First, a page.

Tuesday, May 9, 2017

Hippies vs. Punks: Pink Floyd's More (1969)

After the last Hippies vs. Punks post back in April I felt guilty about my mildly condemning juxtaposition of Pink Floyd’s meandering, soporific double album Ummagumma (1969) with the frenetic dance-friendly Post-Punk music of bands like The Fleshtones. I felt guilty because I think Ummagumma is a great record. My two favorite Pink Floyd albums are Ummagumma and its follow-up Atom Heart Mother (1970).

Post-Punk begat or, depending on how you look at it, is synonymous with Hardcore. The Hardcore of my young-man youth had a distinct world view (just as the Hippies had their own world view). The literary foundation of the Hardcore world view was the poetry and fiction of Charles Bukowski, popularized in no small part by Barbet Schroeder’s feature-length film, Barfly (1987), starring Mickey Rourke and Faye Dunaway.

Interestingly, Barbet Schroeder, if you listen to him tell it, played a role in Pink Floyd’s post-Syd Barrett success. Schroeder sought them out to provide a soundtrack to his debut film, More (1969). Once the film became a smash hit in Europe, Pink Floyd rode it’s coattails to a larger audience.

There is evidence that Schroeder is telling the truth. The Syd Barrett psychedelic albums, The Piper at the Gates of Dawn (1967) and A Saucerful of Secrets (1968), charted in three countries -- the U.S., UK and France -- upon their initial release. More charted in France, the UK and Holland, but added a fourth country, the U.S., when it cracked the Billboard 200 on its re-release in 1973 (still the Hippie period).

Recorded and released the same year as Ummagumma, the soundtrack to More sounds similar, with musique concrete bird songs combined with early electronica (it sounds to me a lot like the first Tangerine Dream album, Electronic Meditation, also recorded in 1969). The difference is that there are a couple toss-off acid rock tracks the band recorded to provide the ambiance of the Paris Hippie scene of the day.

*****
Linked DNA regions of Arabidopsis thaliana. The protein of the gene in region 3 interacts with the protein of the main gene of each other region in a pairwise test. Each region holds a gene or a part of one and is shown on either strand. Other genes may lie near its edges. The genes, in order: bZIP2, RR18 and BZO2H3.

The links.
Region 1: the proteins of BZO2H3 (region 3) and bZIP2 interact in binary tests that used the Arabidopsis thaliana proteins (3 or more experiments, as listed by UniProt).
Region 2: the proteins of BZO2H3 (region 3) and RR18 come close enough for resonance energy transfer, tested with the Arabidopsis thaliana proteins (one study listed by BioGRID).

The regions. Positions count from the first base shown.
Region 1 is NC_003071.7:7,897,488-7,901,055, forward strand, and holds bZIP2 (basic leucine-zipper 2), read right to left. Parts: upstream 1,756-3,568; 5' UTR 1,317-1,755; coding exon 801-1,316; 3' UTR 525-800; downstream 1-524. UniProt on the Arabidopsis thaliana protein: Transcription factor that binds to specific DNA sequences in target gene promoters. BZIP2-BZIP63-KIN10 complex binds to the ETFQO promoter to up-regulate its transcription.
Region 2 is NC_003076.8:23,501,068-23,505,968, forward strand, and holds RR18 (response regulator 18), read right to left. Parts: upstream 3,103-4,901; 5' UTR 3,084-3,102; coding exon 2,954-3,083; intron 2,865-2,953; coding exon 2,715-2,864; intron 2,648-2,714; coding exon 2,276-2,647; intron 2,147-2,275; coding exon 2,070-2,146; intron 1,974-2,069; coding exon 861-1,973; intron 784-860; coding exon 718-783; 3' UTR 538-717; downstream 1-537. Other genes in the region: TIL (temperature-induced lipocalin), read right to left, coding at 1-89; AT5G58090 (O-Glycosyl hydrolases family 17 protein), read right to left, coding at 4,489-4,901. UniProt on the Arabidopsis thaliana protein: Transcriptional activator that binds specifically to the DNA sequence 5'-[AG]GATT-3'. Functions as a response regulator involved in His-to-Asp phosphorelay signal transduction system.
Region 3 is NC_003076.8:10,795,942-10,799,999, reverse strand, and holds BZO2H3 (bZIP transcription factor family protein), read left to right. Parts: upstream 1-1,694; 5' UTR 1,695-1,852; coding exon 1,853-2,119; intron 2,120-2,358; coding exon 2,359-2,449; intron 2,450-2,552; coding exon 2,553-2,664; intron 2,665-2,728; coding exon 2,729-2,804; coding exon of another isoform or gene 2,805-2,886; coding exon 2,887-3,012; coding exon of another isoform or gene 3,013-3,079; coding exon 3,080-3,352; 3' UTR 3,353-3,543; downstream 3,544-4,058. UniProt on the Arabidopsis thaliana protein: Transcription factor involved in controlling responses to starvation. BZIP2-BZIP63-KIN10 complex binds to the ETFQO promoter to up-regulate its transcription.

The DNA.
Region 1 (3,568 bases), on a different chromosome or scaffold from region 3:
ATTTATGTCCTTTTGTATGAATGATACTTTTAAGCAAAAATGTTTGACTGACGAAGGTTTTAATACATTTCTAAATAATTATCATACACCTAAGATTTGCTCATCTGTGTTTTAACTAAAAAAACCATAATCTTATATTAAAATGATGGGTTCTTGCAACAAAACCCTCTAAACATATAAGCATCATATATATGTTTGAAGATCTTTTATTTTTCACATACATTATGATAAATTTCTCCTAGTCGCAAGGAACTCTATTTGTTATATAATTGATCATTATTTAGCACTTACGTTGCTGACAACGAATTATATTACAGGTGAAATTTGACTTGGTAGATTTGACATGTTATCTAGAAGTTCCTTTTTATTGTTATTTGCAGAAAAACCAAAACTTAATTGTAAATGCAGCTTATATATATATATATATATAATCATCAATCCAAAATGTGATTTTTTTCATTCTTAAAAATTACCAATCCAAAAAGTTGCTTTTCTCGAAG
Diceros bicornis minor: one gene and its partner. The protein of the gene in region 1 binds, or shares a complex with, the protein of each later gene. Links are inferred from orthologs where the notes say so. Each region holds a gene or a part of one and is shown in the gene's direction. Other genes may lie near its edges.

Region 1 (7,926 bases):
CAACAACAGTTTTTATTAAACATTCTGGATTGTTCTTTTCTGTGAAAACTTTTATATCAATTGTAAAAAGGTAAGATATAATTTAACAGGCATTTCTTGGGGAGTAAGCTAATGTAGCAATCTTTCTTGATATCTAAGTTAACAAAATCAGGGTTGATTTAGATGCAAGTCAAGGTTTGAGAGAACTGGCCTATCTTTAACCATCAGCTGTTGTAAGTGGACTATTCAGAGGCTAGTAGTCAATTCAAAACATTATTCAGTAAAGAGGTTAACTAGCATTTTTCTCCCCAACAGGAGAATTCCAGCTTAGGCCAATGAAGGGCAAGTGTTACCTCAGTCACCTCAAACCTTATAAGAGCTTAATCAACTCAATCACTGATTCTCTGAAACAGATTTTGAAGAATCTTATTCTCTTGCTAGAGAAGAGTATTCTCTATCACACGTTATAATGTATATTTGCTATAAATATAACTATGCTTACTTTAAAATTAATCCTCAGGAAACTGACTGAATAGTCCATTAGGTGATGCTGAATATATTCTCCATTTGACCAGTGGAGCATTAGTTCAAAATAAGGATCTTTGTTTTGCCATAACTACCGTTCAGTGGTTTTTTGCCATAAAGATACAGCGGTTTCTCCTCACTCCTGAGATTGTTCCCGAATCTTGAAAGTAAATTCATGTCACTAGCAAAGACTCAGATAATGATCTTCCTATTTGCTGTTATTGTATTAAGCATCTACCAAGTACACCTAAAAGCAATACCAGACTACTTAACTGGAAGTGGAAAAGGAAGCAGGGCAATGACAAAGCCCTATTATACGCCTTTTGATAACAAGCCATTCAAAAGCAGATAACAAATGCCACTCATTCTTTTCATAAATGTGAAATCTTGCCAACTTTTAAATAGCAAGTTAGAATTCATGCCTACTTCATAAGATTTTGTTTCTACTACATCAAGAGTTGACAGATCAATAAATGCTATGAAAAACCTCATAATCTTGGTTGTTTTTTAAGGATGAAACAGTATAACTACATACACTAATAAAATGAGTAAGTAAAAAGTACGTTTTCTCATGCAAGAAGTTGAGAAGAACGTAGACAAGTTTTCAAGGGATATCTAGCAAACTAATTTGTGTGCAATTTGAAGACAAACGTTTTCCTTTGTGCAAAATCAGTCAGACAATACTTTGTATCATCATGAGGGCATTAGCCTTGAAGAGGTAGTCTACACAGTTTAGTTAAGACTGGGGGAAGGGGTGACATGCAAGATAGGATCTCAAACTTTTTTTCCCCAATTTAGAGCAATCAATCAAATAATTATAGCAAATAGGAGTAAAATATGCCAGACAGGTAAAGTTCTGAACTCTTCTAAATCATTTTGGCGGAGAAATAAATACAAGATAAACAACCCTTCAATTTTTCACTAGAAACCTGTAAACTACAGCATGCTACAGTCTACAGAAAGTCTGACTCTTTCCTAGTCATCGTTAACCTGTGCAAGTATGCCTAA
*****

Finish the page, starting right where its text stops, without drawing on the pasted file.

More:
More the movie -- much like its 1969 companion, the Ur-Hippie document Easy Rider -- is a cautionary tale of excess. Instead of violent rednecks murdering Hippies prone to bad acid trips, More features a beautiful German youth, played by Klaus Grünberg, coupling with a beautiful American youth, Mimsy Farmer (who also starred in the 1967 Hippiexploitation classic Riot on Sunset Strip) on the sunny Mediterranean island of Ibiza. They rip off an ex-Nazi’s heroin stash and abscond with it to a beautiful seaside villa where they proceed to shoot smack and rut with abandon. The German youth eventually overdoses, and the movie ends with his burial in a pauper’s grave.

Despite its pessimistic, dreary conclusion, More captures the wide-open horizon of the 1960s. I speak of “horizon” here in the phenomenological or hermeneutic sense of everything that goes unquestioned in one’s temporal-social frame that nonetheless constitutes one’s field of perception or capacity for consciousness.The gestalt. In 1969 it was wide open. The revolution was being born. The sense was that you could do whatever you wanted. The old wartime social homogeneity cultural consensus was dead. The pitfall for youth of the day was that this freedom was bankrupted by the false infinity of hallucinogenic drugs and narcotics.

Fast forward nearly 20 years to Barfly, Minutemen and the Hardcore of my youth. The horizon has been flipped upside down. It is no longer wide open but hidden beneath a flannel sheet of dead-end, low-wage work; cheap liquor, beer and methamphetamine; and a D.I.Y. ethos of creativity eked out at the end of the evening. Almost everything has changed.

Fast forward another 30 years to now, and, as the Minutemen presciently sang in 1985, “reality appears digital,” our horizon is inseparable from the false infinity of information technology. Things are much worse.

What’s beautiful to me about listening to the More soundtrack, as well as Ummagumma and Atom Heart Mother, is the memory of a wide-open horizon.

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